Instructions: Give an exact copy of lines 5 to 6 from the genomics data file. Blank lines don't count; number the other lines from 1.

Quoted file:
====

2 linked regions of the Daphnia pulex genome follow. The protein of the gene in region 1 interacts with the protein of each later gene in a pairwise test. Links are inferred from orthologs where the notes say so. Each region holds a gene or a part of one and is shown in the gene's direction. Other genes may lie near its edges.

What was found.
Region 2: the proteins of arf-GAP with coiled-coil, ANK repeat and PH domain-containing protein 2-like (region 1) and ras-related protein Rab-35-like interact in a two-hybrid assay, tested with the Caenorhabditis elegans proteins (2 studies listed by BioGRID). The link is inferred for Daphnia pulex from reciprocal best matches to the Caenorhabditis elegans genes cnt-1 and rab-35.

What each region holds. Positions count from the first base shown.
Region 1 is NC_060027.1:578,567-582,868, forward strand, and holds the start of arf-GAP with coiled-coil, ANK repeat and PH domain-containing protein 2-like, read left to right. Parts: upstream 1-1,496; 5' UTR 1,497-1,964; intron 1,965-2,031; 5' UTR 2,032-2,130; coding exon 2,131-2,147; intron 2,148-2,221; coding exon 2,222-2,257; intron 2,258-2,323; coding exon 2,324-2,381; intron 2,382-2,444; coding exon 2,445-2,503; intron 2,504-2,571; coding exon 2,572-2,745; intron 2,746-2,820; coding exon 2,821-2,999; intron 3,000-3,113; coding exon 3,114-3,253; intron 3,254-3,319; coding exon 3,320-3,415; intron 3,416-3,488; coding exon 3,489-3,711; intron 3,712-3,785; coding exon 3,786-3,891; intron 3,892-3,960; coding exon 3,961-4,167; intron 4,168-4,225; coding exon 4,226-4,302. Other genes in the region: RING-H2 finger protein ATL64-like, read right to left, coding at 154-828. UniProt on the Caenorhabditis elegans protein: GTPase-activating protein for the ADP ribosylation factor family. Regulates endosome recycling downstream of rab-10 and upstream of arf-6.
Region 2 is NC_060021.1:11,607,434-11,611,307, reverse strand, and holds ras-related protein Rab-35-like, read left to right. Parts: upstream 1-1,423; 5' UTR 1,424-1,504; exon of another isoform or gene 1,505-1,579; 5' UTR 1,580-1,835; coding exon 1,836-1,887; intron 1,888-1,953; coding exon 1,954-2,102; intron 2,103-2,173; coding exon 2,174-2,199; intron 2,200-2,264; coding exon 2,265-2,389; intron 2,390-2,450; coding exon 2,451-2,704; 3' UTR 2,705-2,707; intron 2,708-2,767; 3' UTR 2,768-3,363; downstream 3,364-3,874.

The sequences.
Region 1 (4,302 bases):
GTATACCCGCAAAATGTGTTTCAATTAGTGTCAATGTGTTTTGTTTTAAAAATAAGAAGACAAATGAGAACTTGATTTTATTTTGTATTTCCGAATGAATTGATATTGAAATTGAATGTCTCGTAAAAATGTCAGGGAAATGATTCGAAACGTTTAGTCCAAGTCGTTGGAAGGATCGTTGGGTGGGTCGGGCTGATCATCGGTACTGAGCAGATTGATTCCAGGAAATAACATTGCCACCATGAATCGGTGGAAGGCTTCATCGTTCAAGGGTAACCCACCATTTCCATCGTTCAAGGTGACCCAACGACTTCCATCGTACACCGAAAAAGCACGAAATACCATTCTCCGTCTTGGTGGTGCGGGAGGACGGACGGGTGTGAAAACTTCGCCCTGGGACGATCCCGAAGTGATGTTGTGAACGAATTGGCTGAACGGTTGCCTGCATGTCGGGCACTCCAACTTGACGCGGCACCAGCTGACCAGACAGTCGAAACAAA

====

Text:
Region 1 is NC_060027.1:578,567-582,868, forward strand, and holds the start of arf-GAP with coiled-coil, ANK repeat and PH domain-containing protein 2-like, read left to right. Parts: upstream 1-1,496; 5' UTR 1,497-1,964; intron 1,965-2,031; 5' UTR 2,032-2,130; coding exon 2,131-2,147; intron 2,148-2,221; coding exon 2,222-2,257; intron 2,258-2,323; coding exon 2,324-2,381; intron 2,382-2,444; coding exon 2,445-2,503; intron 2,504-2,571; coding exon 2,572-2,745; intron 2,746-2,820; coding exon 2,821-2,999; intron 3,000-3,113; coding exon 3,114-3,253; intron 3,254-3,319; coding exon 3,320-3,415; intron 3,416-3,488; coding exon 3,489-3,711; intron 3,712-3,785; coding exon 3,786-3,891; intron 3,892-3,960; coding exon 3,961-4,167; intron 4,168-4,225; coding exon 4,226-4,302. Other genes in the region: RING-H2 finger protein ATL64-like, read right to left, coding at 154-828. UniProt on the Caenorhabditis elegans protein: GTPase-activating protein for the ADP ribosylation factor family. Regulates endosome recycling downstream of rab-10 and upstream of arf-6.
Region 2 is NC_060021.1:11,607,434-11,611,307, reverse strand, and holds ras-related protein Rab-35-like, read left to right. Parts: upstream 1-1,423; 5' UTR 1,424-1,504; exon of another isoform or gene 1,505-1,579; 5' UTR 1,580-1,835; coding exon 1,836-1,887; intron 1,888-1,953; coding exon 1,954-2,102; intron 2,103-2,173; coding exon 2,174-2,199; intron 2,200-2,264; coding exon 2,265-2,389; intron 2,390-2,450; coding exon 2,451-2,704; 3' UTR 2,705-2,707; intron 2,708-2,767; 3' UTR 2,768-3,363; downstream 3,364-3,874.